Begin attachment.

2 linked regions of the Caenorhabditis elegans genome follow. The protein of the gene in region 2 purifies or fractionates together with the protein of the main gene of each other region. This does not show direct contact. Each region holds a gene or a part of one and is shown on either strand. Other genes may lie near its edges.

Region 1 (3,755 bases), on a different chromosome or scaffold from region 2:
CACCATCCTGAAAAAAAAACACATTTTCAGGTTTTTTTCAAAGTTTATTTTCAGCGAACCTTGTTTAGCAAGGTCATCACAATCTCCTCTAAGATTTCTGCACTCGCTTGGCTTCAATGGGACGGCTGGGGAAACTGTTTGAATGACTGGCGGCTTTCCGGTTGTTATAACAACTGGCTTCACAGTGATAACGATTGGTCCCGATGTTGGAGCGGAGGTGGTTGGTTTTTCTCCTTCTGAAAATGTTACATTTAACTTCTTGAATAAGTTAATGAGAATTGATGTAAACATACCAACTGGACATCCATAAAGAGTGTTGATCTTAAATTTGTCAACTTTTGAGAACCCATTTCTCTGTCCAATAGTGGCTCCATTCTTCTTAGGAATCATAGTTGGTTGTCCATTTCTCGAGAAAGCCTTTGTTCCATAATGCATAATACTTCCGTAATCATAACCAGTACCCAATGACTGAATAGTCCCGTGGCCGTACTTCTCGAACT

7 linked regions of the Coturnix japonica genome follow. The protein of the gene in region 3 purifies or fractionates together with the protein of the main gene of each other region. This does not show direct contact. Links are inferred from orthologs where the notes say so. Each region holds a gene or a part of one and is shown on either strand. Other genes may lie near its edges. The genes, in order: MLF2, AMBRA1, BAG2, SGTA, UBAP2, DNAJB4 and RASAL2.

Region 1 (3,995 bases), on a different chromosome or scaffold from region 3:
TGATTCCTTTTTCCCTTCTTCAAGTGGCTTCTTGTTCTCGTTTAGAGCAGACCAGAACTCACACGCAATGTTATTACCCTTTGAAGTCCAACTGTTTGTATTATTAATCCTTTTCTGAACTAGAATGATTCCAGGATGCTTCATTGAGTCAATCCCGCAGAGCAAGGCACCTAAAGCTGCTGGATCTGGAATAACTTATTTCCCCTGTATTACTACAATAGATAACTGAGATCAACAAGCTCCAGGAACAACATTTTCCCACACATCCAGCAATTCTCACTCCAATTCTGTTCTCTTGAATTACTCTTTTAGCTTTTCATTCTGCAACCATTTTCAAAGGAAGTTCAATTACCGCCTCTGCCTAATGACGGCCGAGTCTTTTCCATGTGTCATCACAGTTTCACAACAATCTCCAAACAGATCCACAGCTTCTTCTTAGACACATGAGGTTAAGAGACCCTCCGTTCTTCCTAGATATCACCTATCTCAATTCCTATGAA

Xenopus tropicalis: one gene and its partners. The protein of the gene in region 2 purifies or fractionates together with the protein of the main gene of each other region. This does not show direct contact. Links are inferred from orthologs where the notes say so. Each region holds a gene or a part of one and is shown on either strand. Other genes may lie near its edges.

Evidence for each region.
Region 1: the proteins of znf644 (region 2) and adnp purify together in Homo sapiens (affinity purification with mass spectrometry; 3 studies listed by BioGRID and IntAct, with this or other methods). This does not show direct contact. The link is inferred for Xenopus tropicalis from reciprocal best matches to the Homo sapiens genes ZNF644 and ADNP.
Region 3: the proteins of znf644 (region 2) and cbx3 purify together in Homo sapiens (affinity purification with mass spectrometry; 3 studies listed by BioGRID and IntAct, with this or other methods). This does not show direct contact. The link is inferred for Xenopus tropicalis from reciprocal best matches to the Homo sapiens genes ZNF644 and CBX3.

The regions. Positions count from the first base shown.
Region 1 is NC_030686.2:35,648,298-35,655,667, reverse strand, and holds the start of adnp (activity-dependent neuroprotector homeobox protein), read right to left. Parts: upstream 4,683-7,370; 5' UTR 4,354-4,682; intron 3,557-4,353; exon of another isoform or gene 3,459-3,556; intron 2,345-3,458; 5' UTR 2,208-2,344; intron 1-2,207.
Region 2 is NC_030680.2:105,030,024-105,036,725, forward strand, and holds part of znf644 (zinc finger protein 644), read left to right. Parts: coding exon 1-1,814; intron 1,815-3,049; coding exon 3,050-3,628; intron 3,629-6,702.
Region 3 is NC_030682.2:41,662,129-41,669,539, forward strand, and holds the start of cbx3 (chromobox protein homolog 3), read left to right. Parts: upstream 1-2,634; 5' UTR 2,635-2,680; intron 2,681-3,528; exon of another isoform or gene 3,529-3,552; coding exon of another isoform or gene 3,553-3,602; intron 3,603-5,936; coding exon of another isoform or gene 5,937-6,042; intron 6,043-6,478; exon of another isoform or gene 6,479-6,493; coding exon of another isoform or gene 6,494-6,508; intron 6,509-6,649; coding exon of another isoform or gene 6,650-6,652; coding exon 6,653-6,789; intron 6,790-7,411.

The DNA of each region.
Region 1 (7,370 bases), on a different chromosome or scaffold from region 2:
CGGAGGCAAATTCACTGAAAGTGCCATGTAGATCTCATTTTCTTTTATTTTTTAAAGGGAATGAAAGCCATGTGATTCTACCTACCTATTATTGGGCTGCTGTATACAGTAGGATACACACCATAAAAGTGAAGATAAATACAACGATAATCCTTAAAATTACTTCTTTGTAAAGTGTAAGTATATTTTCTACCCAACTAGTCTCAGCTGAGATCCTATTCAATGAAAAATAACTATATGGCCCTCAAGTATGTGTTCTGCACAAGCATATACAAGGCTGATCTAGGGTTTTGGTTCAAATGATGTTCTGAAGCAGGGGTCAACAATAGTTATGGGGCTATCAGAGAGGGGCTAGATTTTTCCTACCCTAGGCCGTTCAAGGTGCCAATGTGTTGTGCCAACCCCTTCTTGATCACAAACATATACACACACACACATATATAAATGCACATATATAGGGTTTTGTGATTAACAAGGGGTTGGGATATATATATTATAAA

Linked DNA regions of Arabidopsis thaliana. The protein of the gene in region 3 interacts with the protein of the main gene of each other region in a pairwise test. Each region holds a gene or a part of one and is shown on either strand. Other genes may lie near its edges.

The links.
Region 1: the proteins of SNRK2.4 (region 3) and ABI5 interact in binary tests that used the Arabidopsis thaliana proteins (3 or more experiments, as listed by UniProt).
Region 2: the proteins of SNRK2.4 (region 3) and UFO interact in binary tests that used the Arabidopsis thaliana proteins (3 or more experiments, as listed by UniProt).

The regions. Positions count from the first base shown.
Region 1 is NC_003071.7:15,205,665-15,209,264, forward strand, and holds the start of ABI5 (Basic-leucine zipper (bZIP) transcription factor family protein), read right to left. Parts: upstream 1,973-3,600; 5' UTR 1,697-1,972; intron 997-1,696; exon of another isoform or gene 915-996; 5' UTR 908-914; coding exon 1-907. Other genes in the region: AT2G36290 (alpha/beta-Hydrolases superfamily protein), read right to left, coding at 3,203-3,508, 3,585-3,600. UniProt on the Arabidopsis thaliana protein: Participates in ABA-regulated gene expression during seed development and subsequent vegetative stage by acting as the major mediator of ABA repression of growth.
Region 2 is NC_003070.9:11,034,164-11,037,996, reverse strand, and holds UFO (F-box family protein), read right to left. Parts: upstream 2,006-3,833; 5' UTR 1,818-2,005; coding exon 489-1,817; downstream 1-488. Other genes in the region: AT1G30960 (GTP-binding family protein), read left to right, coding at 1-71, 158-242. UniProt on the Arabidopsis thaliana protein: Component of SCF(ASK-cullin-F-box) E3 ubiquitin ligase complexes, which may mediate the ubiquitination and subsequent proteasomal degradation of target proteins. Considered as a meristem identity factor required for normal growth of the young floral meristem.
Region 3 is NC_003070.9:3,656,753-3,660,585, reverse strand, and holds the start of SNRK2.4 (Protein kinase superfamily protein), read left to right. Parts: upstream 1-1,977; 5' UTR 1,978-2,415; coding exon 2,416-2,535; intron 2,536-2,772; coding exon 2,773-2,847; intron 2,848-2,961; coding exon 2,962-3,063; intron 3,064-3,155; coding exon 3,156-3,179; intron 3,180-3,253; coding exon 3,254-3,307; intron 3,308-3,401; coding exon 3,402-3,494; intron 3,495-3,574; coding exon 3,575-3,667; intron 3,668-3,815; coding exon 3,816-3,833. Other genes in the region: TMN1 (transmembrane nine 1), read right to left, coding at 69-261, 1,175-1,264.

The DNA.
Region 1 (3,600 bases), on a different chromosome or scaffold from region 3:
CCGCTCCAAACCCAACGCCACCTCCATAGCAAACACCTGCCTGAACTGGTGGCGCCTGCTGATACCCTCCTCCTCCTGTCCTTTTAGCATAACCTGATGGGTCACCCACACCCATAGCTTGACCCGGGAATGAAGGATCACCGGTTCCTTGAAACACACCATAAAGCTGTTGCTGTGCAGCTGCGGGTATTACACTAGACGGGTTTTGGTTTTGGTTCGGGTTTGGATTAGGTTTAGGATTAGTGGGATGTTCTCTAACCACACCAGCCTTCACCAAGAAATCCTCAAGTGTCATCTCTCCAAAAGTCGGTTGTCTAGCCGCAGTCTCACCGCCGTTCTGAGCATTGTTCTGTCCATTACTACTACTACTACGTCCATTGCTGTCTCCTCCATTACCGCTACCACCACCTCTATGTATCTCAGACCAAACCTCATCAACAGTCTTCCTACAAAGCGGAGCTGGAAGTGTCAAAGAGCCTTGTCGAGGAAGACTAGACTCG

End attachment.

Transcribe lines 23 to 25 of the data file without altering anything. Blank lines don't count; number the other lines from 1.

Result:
Region 1 is NC_003071.7:15,205,665-15,209,264, forward strand, and holds the start of ABI5 (Basic-leucine zipper (bZIP) transcription factor family protein), read right to left. Parts: upstream 1,973-3,600; 5' UTR 1,697-1,972; intron 997-1,696; exon of another isoform or gene 915-996; 5' UTR 908-914; coding exon 1-907. Other genes in the region: AT2G36290 (alpha/beta-Hydrolases superfamily protein), read right to left, coding at 3,203-3,508, 3,585-3,600. UniProt on the Arabidopsis thaliana protein: Participates in ABA-regulated gene expression during seed development and subsequent vegetative stage by acting as the major mediator of ABA repression of growth.
Region 2 is NC_003070.9:11,034,164-11,037,996, reverse strand, and holds UFO (F-box family protein), read right to left. Parts: upstream 2,006-3,833; 5' UTR 1,818-2,005; coding exon 489-1,817; downstream 1-488. Other genes in the region: AT1G30960 (GTP-binding family protein), read left to right, coding at 1-71, 158-242. UniProt on the Arabidopsis thaliana protein: Component of SCF(ASK-cullin-F-box) E3 ubiquitin ligase complexes, which may mediate the ubiquitination and subsequent proteasomal degradation of target proteins. Considered as a meristem identity factor required for normal growth of the young floral meristem.
Region 3 is NC_003070.9:3,656,753-3,660,585, reverse strand, and holds the start of SNRK2.4 (Protein kinase superfamily protein), read left to right. Parts: upstream 1-1,977; 5' UTR 1,978-2,415; coding exon 2,416-2,535; intron 2,536-2,772; coding exon 2,773-2,847; intron 2,848-2,961; coding exon 2,962-3,063; intron 3,064-3,155; coding exon 3,156-3,179; intron 3,180-3,253; coding exon 3,254-3,307; intron 3,308-3,401; coding exon 3,402-3,494; intron 3,495-3,574; coding exon 3,575-3,667; intron 3,668-3,815; coding exon 3,816-3,833. Other genes in the region: TMN1 (transmembrane nine 1), read right to left, coding at 69-261, 1,175-1,264.